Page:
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MPs, locals and naturalists have banded together to fight plans by EDF to build a giant offshore wind park

The £3bn project involves installing 194 turbines, of up to 650ft high, nine miles off the Natural World Heritage Site of the Dorset and East Devon Jurassic Coast.

Durdle Door, Jurassic Coast, Dorset
Durdle Door in Dorset, near where EDF is planning a giant offshore wind park.(photo: Alamy/The Independent)
The IndependentJanuary 23, 2015United KingdomUnited Kingdom

Jurassic Coast windfarm plan at Unesco site ‘like bulldozing Buckingham Palace’, residents warn

By Tom Bawden

The south of England’s “Jurassic Coast” has inspired countless school geography trips and novelists such as Jane Austen, Ian McEwan and John Fowles, whose French Lieutenant’s Woman famously stood on Lyme Regis harbour “motionless, staring, staring out to sea”.

But whereas the fictional Sarah Woodruff’s view, framed by the Isle of Wight to the left and Old Harry Rocks to the right, would have been largely free of humans’ influence, proposals to build a giant offshore windfarm would fill the vista, threatening the coast’s status as England’s only natural Unesco world heritage site in the process.

MPs, locals and naturalists have banded together to fight plans by EDF Energy, the French owner of the Hinkley Point nuclear power plant, to build one of the world’s largest windfarms. The £3bn project involves installing 194 turbines, of up to 650ft high, nine miles off the coast of Dorset and East Devon. Opponents say the development would spoil an area whose identity and economy is built upon a unique and breathtakingly beautiful 96-mile stretch of coast that includes landmarks such as Lulworth Cove, Durdle Door, Chesil Beach and Ladram Bay.

“To have a big windfarm off the coast of Dorset where you’ve got miles of holidaymakers and locals coming to enjoy the area, I think would be the equivalent of ripping the cathedral down in Salisbury, or tearing down Westminster Abbey brick by brick or taking bulldozers to Buckingham Palace,” said Conor Burns, Conservative MP for Bournemouth West, Alderney and Branksome East. He surveyed 3,000 of his constituents and found 87 per cent opposed the development.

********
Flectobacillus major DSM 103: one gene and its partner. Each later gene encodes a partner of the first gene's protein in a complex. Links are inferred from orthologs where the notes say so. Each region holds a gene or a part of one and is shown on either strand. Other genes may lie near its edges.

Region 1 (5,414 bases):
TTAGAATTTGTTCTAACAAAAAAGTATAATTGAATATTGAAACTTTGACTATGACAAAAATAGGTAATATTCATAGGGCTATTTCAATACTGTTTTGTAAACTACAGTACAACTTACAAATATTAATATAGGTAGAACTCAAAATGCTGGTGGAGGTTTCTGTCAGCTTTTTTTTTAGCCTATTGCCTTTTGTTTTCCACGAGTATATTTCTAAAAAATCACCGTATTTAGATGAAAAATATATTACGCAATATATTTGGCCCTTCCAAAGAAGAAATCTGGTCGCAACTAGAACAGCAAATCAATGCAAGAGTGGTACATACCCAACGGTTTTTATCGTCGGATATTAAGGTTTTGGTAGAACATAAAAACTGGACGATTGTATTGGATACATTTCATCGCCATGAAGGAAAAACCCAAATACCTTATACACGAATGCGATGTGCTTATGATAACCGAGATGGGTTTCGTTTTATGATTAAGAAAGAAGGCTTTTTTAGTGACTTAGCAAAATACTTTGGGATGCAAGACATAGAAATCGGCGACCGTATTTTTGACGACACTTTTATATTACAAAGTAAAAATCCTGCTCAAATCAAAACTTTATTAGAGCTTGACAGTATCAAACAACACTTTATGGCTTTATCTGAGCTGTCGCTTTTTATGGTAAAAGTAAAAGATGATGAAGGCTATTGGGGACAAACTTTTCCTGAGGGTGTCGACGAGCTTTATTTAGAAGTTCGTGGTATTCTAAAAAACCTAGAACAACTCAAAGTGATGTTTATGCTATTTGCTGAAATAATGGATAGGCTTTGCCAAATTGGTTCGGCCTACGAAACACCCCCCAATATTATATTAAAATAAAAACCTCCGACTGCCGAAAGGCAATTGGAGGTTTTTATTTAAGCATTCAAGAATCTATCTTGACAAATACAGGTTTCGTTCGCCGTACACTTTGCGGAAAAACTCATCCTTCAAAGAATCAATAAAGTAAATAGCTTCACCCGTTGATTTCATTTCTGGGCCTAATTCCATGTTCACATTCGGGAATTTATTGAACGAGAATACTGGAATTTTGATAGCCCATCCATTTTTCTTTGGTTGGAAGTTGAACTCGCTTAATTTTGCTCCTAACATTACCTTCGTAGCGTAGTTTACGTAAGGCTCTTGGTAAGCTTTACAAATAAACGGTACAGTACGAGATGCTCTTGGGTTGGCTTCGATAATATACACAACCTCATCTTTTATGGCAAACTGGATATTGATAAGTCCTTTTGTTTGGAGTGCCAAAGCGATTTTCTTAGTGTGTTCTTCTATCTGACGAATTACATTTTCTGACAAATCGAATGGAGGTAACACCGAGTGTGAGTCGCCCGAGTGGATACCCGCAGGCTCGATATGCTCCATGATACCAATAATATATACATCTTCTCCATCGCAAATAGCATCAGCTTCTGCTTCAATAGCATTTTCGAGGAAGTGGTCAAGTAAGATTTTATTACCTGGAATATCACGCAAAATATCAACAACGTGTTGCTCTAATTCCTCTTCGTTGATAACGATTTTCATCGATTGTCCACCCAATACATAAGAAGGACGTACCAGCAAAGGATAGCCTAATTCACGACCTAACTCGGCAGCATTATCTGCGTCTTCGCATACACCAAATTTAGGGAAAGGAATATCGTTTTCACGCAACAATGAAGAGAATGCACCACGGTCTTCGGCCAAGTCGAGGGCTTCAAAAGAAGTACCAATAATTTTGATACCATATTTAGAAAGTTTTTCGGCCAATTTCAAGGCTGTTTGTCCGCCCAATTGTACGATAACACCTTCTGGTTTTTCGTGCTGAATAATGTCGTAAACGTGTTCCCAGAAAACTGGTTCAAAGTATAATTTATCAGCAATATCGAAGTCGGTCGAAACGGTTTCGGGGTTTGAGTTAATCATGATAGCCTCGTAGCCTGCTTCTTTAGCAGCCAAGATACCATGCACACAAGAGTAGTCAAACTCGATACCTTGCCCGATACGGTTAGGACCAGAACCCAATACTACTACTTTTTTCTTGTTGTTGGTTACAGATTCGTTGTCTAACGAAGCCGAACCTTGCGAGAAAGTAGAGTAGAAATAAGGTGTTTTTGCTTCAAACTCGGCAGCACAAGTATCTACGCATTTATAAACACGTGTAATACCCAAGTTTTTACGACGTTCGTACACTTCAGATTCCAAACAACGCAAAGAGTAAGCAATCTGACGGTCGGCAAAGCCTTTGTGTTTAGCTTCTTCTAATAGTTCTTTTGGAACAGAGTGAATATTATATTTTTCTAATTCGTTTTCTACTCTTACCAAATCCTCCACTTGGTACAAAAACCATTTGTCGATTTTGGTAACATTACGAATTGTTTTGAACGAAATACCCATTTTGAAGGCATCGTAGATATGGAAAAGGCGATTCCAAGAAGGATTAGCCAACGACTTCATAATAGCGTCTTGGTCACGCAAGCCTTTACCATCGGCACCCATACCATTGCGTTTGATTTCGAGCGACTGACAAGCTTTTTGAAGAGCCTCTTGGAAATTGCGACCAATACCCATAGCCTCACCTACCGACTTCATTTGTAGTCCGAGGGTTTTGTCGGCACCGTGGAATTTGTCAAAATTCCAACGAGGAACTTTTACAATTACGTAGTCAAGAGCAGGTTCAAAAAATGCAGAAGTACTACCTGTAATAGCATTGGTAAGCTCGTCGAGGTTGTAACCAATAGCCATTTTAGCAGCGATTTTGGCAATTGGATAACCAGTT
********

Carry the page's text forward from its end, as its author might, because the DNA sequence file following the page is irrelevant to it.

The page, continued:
Unesco has also criticised the proposals, telling the Government in a letter that the development, known as Navitus Bay, would “adversely impact” the view and raising the prospect that its World Heritage status could be removed.

Geologists say the coastline is unique because the dramatic cliffs and secluded coves are document to 185 million years of the evolution of the Earth, taking in the Triassic, Jurassic and Cretaceous periods.

Peter Fanning, 76, a retired geologist who lives in Christchurch, has explored the coast countless times.

“The coast is a unique piece of geology. If you start in the west and move eastwards you are stepping further and further into the past as you encounter older and older rocks. There’s shale, sandstone, limestone. It’s breathtaking,” he said. “There’s a certain uniqueness. When you go there you feel it. It’s hard to describe in scientific terms, but it gels, it fits together. If you introduce an industrial zone, which is what the windfarm would be, you spoil the setting completely.”

The coast also has a rich literary history. Edward Mayhew and Florence Ponting, the newlyweds in McEwan’s On Chesil Beach, spend their honeymoon there and Louisa Musgrove falls into the sea in Jane Austen’s Persuasion. Bill Bryson simply loves the place. “The world, or at least this little corner of it, seemed a good and peaceful place, and I was immensely glad to be there,” he wrote in his UK travelogue, Notes from a Small Island.

But the proposed windfarm endangers much more than the ambience, opponents say. Mark Smith, Bournemouth’s director of tourism, said the view and the local economy are interlinked. “The main asset this area sells itself on is the beautiful view. The whole origin of Bournemouth was based on that view, so it’s pretty fundamental to the area that the view is looked after. The windfarm could have a devastating impact on the economy,” he said.

Andrew Langley, an engineer who heads the Challenge Navitas opposition group and lives on the Isle of Purbeck, added: “This would change the character of something I love, from being relatively pristine and beautiful to something fairly manmade and intrusive.” The Government is considering the proposal and is expected to decide in the autumn.

Mike Unsworth, project director of Navitus Bay, said the development has the potential to contribute about £1.6bn to the economy and create at least 1,700 jobs. “We believe fully in the Navitus Bay scheme and the very real benefits it can bring,” he said.

The last of the evening light on Durdle Door, Jurassic Coast, Dorset
The last of the evening light on Durdle Door, Jurassic Coast, Dorset.(Jake Pike/PA Wire - Landscape Photographer of the Year 2014: winner of the Youth Classic View category)